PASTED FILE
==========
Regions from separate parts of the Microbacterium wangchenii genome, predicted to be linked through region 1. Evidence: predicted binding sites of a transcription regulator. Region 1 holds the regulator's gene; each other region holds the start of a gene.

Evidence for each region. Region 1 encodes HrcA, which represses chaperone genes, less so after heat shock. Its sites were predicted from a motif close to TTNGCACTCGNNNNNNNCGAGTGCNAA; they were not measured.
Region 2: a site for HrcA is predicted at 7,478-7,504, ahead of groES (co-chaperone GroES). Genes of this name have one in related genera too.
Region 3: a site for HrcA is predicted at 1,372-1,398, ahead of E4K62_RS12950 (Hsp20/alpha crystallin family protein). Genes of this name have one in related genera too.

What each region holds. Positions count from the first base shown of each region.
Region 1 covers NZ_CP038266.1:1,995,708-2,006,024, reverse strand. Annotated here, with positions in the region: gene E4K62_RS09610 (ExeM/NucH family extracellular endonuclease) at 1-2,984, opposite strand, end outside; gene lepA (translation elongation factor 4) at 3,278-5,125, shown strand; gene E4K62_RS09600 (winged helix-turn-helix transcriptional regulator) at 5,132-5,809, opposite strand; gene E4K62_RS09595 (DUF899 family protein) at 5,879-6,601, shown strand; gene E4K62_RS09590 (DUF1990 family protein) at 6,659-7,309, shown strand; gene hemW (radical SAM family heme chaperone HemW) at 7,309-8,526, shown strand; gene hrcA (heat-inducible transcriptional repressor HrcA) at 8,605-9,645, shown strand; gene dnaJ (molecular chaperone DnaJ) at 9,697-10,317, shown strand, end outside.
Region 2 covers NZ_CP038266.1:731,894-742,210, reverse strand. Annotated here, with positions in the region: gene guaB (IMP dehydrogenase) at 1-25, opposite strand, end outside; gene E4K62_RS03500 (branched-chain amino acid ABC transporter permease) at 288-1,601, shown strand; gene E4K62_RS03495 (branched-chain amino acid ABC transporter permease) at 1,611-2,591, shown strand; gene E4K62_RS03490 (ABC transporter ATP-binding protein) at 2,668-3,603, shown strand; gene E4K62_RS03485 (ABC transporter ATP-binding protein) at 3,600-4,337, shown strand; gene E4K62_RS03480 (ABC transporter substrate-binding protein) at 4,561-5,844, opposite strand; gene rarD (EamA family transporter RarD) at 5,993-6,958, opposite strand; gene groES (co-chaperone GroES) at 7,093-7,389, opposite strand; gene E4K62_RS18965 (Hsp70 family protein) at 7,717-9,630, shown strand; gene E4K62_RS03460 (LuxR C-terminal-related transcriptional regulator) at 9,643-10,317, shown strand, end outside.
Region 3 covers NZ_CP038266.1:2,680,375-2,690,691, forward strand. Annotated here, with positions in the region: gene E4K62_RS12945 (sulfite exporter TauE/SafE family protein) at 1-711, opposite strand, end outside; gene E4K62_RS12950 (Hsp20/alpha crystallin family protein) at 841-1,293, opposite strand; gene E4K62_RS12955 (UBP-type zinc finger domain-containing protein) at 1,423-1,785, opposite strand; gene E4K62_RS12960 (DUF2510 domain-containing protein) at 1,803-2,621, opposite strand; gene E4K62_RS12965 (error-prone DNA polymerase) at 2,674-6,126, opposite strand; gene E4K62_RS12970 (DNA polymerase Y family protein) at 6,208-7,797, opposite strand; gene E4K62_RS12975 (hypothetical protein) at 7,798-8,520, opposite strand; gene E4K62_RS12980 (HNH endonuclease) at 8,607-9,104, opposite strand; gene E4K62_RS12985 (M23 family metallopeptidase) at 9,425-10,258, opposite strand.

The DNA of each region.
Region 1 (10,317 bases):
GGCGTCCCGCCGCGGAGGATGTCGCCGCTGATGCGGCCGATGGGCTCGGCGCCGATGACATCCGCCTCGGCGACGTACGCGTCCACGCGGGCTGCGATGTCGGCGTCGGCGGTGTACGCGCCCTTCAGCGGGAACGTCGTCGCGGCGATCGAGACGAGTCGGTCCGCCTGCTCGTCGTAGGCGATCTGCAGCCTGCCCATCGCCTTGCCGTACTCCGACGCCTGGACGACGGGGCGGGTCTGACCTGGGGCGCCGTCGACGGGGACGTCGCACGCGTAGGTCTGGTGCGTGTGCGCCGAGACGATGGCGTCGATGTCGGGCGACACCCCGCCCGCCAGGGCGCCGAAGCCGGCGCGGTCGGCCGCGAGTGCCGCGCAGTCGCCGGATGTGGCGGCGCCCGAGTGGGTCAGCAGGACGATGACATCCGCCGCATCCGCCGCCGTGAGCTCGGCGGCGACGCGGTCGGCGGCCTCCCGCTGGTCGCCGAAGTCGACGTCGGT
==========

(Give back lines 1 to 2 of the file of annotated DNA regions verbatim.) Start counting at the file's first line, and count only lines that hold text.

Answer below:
Regions from separate parts of the Microbacterium wangchenii genome, predicted to be linked through region 1. Evidence: predicted binding sites of a transcription regulator. Region 1 holds the regulator's gene; each other region holds the start of a gene.

Evidence for each region. Region 1 encodes HrcA, which represses chaperone genes, less so after heat shock. Its sites were predicted from a motif close to TTNGCACTCGNNNNNNNCGAGTGCNAA; they were not measured.